Skoda Karoq SUV review
“The Skoda Karoq is fun to drive, loaded with features and very practical, making it an ideal choice for families”
- Handy VarioFlex rear seats
- Ideal for families
- Fun to drive
- Short warranty
- Conservative interior
- Less character than Yeti
The Skoda Karoq is the smaller sibling of the Skoda Kodiaq – one of the very best models in its class – so to say expectations were high when it launched is an understatement. The shorter Karoq has five seats instead of the Kodiaq's seven and a slightly smaller boot, but there’s still plenty of room if you don’t need to carry six passengers.
Its smaller size also makes the Karoq a bit cheaper and sportier than the Kodiaq, even if it’s not quite as full of character as the Skoda Yeti it effectively replaces. A long list of attributes make the Karoq a formidable rival to the Ford Kuga, Peugeot 3008, Mazda CX-5 and Nissan Qashqai.
The Karoq resembles a scaled-down Kodiaq in many ways and shares much of the sharp-edged styling of its bigger brother. It comes as no surprise, either, that it shares its outline and proportions with the SEAT Ateca – the two cars are closely related under the surface, so it's no surprise the Spanish car is one of the Karoq's closest rivals.
The Czech car has a practical edge for families, though, thanks to its VarioFlex rear seats. These slide and adjust independently of each other to allow the boot space to vary from 479 to 588 litres depending on what you need to carry. This means the potential to beat the 510 litres of load space found behind the Ateca’s fixed rear bench. There’s also plenty of legroom for rear passengers, along with heaps of headroom thanks to the tall roofline. It’s the same story in the front seats, which also offer excellent adjustability and make it easy to find your ideal driving position.
The dashboard design is virtually the same as that used in the larger Kodiaq and that’s great news, as it looks classy and feels well screwed together. Customers ranked the infotainment system highly in our 2020 Driver Power survey. It's not as innovative as the Peugeot 3008’s ‘i-Cockpit’, but it’s still one of the best interiors in its class. It’s also possible to match Peugeot’s digital instruments by adding Skoda’s optional Virtual Cockpit, but it's a shame they aren't standard.
Engine choice shouldn’t be an issue, whether you want a petrol or diesel. The former is covered by a 1.0-litre with 109bhp or a 1.5-litre TSI with 148bhp, both of which can return over 40mpg and have CO2 emissions from 134-164g/km that shouldn't be too much of a hurdle for company-car buyers.
The most economical diesel is the 148bhp 2.0-litre TDI with front-wheel drive, which can manage over 50mpg with a manual gearbox. Higher up the range there was previously a 2.0-litre diesel with 188bhp, but this has now been discontinued. We reckon the 1.5-litre TSI petrol is the most appealing all-rounder, undercutting the 2.0-litre diesel on price, despite having the same amount of power.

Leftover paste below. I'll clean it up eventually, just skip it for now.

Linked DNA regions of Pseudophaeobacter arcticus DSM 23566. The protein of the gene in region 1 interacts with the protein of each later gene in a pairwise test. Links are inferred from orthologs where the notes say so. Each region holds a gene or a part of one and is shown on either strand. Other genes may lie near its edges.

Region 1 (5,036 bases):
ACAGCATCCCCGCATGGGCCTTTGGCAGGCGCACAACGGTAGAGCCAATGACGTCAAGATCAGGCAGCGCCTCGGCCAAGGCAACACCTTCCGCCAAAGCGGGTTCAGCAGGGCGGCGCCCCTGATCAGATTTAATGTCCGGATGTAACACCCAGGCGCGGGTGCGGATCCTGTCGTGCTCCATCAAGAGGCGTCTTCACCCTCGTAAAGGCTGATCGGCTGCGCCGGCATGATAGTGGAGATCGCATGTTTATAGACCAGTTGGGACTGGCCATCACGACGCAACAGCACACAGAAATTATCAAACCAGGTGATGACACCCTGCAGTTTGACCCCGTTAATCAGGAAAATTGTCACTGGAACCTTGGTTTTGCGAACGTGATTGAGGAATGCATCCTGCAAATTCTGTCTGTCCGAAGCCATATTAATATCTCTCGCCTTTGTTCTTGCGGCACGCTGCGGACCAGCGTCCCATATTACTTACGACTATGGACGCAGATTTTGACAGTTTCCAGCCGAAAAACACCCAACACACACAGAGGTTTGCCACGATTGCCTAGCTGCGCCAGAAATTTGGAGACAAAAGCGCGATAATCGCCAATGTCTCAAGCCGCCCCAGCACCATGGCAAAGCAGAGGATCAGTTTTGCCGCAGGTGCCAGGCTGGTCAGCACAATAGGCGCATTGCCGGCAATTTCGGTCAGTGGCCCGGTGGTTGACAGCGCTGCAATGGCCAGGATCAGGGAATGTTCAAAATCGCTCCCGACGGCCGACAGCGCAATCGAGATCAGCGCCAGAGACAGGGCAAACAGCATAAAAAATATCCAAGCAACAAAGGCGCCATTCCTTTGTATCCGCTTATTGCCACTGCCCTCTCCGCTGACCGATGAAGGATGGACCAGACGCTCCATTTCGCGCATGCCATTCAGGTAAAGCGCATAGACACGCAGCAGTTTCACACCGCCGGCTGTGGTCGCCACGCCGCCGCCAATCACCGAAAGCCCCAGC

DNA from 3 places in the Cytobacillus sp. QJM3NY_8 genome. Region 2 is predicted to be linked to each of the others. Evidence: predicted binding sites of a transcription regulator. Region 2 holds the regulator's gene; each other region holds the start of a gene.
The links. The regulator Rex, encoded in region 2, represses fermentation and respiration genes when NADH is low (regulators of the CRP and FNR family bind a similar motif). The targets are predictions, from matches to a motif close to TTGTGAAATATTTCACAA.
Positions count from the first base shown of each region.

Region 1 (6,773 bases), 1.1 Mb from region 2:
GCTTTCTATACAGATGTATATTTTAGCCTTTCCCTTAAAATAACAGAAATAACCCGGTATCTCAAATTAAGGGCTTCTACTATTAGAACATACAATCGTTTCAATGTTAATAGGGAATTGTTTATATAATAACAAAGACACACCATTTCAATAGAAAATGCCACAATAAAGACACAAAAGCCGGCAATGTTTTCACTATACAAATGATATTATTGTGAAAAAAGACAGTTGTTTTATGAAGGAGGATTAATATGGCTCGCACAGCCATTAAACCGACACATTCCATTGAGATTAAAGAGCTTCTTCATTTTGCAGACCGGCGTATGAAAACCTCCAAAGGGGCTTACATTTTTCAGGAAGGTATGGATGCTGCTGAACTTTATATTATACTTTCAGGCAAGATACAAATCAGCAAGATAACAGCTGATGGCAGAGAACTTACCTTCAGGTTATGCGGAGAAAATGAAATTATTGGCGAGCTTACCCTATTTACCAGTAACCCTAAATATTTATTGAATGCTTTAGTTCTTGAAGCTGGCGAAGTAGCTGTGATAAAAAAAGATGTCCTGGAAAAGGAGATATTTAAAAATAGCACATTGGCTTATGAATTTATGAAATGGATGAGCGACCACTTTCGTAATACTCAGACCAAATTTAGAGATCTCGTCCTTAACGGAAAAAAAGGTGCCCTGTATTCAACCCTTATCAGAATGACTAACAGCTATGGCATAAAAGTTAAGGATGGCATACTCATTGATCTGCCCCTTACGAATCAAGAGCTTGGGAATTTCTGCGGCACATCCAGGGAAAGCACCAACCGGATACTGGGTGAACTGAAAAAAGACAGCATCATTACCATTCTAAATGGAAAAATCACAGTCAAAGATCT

Out on the road, the Karoq has far softer suspension than the Ateca, providing it with a better ride quality, but without losing too much composure. This should be a well judged compromise for families, who most of the time are likely to appreciate a smooth ride more than high-speed precision.
There are a number of trim levels to choose from, with even the entry-level Karoq SE very well equipped with features such as 17-inch alloy wheels, DAB radio, Bluetooth, Apple CarPlay and Android Auto, and dual-zone climate control. SE Drive was added to the range in 2020 and includes new alloy wheels, front and rear parking sensors, a reversing camera, sat nav and LED ambient interior lighting. Stepping up to SE L adds the VarioFlex seats, front and rear parking sensors, an Amundsen sat nav with an eight-inch screen, a reversing camera, LED headlights and Smartlink.
While that roster should be enough to satisfy most, you can push the boat out and choose the Edition range-topper with 19-inch alloy wheels, a panoramic sunroof, leather upholstery, a 9.2-inch Columbus infotainment system and extra active safety features. This pushes the Karoq into Kodiaq territory, though, so the SE, SE Drive and SE L trims represent better value. In late 2018 Skoda added the Karoq Scout and Karoq Sportline to the range, each with individual styling, wheels and interior themes designed to give customers a more rugged (Scout) or sportier (Sportline) car than the standard Karoq. The Scout trim has now been discontinued, but Sportline is still available, with black exterior trim, unique alloy wheels, a sports steering wheel and upgraded seats.
Families will be reassured that the Skoda Karoq was awarded the full five-star score for crash safety by Euro NCAP in late 2017. It’s fitted with an impressive roster of safety equipment and actually beat the scores of the larger Skoda Kodiaq. The Karoq also came an impressive 15th overall in our 2020 Driver Power survey, particularly impressing owners with its comfort, build quality and practicality.